As my children have got a little older they seem to have already passed the ‘why stage’. In one sense I don’t miss that stage – many parents will understand! However, I would be wrong to be pleased by the end of their many why questions.
Why is usually the most interesting question to ask, and indeed to be asked.
We can spend an inordinate amount of time trying to answer who, what, when and how for our products. Who should buy MTrust? What will they use it for? What benefits does it bring? When is it available? How much does it cost?
So in a change of tack I want to answer, from a personal perspective, why HRS built MTrust - our cloud based Identity Management solution.
So why did we do it?
First of all let’s be clear, we built MTrust because we wholeheartedly believed it was a commercially viable product. To pretend otherwise would be just that, pretence. Whilst not entirely altruistic the story of why is, thankfully, deeper.
My first true involvement in airport access control was in 1989/1990 as part of an engineering team implementing what was at the time the largest multi-site access control system in the UK, being deployed as part of a suite of security measures in response to Pan Am Flight 103 and its bombing over Lockerbie.
Having remained working in Aviation, fast forward 15 years and I found myself working again in the access control arena though by that time as a security lead with, amongst other responsibilities, policy accountability across seven UK Airport ID centres. Some of the most conscientious individuals in the field of aviation security that I have ever come across staffed those ID Centres. However, I often felt a process burdened by a regulatory and policy regime that had grown in complexity and size over the years handcuffed the teams.
The process was, and in many cases still is, paper-based, laborious, slow and the nature of the distributed workload meant its true cost and pain, whilst recognised, was not tackled. Many people had sight of how poor the end-to-end process was (pre-employment through to airside working), yet no one body had any accountability to improve that process; all carried the unnecessary pain.
For a number of reasons when I worked inside airports (a story for another time), I was not able to fully re-engineer the airport ID pass process, with only incremental improvements being made. When I left direct employment within airports and moved to HRS it was an area of unfinished business that was to become the birth of MTrust.
We have developed MTrust to answer the three main historic whys:
Why is there no sense of community for airport passes?
Airports have not historically viewed any competitive advantage from improving the end-to-end access control process. The result is an acceptance of regulatory requirements being met in the 21st Century by 20th Century paper-based processes. Even when electronic methods are used for some aspects of the process, they are limited in reach and often still require multiple re-keying of information. That information remains in poor quality and often out of date silos that are impossible to share across the aviation community. As a key example, moving staff from one airport to another normally involves completing the process from scratch at the second airport.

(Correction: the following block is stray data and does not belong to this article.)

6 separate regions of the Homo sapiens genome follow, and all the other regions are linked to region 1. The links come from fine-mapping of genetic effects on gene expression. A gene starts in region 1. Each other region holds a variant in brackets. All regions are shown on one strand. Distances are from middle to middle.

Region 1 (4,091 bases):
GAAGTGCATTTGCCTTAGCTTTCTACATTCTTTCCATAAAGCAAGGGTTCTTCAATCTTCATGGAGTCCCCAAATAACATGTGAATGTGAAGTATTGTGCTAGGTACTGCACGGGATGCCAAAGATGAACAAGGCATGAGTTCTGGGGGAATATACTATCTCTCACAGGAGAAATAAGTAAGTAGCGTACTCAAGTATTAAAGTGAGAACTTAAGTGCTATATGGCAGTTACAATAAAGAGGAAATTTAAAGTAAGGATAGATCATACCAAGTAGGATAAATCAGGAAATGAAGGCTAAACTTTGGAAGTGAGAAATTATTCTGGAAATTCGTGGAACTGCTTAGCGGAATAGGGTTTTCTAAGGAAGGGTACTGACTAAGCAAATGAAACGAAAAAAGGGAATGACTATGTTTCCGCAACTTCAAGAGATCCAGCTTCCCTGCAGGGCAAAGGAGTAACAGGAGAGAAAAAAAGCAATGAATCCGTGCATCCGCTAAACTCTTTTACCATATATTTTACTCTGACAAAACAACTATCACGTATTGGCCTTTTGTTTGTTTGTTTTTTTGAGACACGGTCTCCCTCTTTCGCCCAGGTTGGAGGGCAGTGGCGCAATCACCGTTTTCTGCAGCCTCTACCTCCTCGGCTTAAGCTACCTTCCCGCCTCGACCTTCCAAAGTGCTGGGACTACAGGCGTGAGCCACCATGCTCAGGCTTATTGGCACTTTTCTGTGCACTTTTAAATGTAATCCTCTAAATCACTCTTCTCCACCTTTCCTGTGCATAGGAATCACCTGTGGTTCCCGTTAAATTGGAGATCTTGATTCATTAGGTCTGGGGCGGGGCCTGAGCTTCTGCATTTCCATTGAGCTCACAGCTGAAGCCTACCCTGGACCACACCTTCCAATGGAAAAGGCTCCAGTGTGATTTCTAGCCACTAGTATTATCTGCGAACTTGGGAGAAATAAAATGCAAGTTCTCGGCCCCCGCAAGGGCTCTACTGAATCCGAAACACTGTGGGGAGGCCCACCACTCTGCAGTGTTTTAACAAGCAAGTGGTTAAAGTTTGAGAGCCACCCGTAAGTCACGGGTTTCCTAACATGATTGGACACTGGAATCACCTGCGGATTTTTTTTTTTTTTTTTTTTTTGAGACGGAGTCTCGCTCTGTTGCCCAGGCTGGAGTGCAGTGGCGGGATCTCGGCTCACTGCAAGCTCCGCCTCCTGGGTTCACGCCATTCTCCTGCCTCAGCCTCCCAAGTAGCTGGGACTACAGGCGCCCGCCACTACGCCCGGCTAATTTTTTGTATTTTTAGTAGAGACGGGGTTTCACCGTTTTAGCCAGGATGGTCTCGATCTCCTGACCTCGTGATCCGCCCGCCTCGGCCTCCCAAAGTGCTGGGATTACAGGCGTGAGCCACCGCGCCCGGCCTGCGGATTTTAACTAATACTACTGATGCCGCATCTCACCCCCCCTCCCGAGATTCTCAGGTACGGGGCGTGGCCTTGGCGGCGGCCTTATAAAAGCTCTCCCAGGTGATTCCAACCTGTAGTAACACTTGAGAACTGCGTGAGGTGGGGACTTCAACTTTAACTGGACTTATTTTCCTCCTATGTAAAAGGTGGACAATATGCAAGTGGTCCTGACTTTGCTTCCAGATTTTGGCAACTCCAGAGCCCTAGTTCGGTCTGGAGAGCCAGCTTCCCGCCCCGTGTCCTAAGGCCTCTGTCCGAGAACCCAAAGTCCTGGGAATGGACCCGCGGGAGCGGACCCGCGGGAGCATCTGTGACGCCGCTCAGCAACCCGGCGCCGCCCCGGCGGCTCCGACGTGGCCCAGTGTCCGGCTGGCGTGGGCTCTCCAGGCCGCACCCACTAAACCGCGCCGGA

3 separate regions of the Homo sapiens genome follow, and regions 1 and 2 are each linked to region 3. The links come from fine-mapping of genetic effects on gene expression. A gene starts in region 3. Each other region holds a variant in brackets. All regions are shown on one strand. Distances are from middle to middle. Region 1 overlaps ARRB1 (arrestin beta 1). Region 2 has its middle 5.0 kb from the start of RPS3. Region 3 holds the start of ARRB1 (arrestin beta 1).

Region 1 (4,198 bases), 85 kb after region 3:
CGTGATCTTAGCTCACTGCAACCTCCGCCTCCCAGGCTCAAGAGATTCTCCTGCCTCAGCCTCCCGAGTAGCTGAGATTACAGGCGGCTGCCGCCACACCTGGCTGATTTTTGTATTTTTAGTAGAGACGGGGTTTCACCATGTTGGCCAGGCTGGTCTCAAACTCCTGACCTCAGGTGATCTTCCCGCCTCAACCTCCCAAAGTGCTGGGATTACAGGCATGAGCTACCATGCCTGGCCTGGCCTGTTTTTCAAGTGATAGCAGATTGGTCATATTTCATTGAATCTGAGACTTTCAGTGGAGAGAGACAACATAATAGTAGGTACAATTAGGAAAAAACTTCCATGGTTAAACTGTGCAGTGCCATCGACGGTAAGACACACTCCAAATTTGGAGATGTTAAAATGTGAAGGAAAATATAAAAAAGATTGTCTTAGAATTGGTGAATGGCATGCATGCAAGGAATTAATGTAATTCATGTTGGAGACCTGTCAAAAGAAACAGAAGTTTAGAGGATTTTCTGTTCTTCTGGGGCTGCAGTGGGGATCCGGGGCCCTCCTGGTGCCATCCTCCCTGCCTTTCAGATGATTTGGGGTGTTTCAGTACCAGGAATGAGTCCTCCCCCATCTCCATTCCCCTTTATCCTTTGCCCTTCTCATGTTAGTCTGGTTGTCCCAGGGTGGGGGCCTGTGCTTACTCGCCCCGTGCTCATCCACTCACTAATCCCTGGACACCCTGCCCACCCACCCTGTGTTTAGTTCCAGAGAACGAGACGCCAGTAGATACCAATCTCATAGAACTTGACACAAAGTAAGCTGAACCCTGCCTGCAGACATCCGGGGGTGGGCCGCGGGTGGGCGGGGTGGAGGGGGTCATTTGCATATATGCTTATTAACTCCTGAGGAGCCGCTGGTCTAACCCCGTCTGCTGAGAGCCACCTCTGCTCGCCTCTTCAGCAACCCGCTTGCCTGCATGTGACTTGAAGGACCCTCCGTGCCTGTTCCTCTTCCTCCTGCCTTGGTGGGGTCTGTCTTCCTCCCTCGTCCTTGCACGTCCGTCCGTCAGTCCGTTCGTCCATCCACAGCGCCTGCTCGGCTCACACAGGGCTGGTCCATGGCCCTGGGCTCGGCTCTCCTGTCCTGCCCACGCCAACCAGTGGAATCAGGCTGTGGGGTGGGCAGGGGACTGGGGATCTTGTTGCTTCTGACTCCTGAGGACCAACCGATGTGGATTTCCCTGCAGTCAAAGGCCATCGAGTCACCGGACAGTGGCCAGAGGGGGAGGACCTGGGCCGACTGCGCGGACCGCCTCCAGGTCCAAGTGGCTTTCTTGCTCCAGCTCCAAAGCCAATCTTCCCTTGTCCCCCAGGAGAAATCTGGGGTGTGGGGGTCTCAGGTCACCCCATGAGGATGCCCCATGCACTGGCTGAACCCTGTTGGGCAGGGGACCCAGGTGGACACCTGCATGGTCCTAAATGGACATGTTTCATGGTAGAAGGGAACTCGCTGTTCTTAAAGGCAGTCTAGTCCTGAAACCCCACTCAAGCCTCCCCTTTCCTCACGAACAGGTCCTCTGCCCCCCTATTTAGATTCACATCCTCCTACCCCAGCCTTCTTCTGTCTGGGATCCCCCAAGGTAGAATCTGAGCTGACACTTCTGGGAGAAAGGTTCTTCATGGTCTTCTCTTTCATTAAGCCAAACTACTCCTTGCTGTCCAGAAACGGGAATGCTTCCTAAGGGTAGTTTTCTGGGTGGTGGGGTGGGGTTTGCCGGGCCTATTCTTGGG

Why is there no full scale attack on process waste?
I am yet to meet anyone involved in the ID Pass Application process who does not find some or most of it as an administrative headache, with rework, repetition and repetition (do you see what I did there) accepted as the norm. Beyond the economic drain from waste (pun intended) many involved will seek to find short cuts, it is a part of human nature. That can lead to loopholes or unintended security risks not being mitigated against.
Why is there no cognisance of customer service?
Airports, as a generalisation, recognise that 99.9% of passengers passing through their airports pose no intended security risk to their airport or aircraft operating from the airport. The same is true for staff members. However, the ID pass process has offered poor customer service and it is not unusual for members of airport ID schemes to be wary of complaining too hard, lest their applications are viewed suspiciously. Thankfully forward thinking airports are now realising that helping their airlines, other on-airport partners and themselves operate more efficiently and enabling all to grow is strategically important.
The advent of secure Cloud processing and storage has allowed us to build and deploy MTrust in a way that benefits all parties in the end-to-end process whilst ensuring the principle of user pays - through transaction based pricing – can be adopted for the benefit of all without the cost of change being a burden to the few.
We have built a community platform for all airports and all companies operating at airports to benefit from.
This is at the heart of MTrust and will always be so.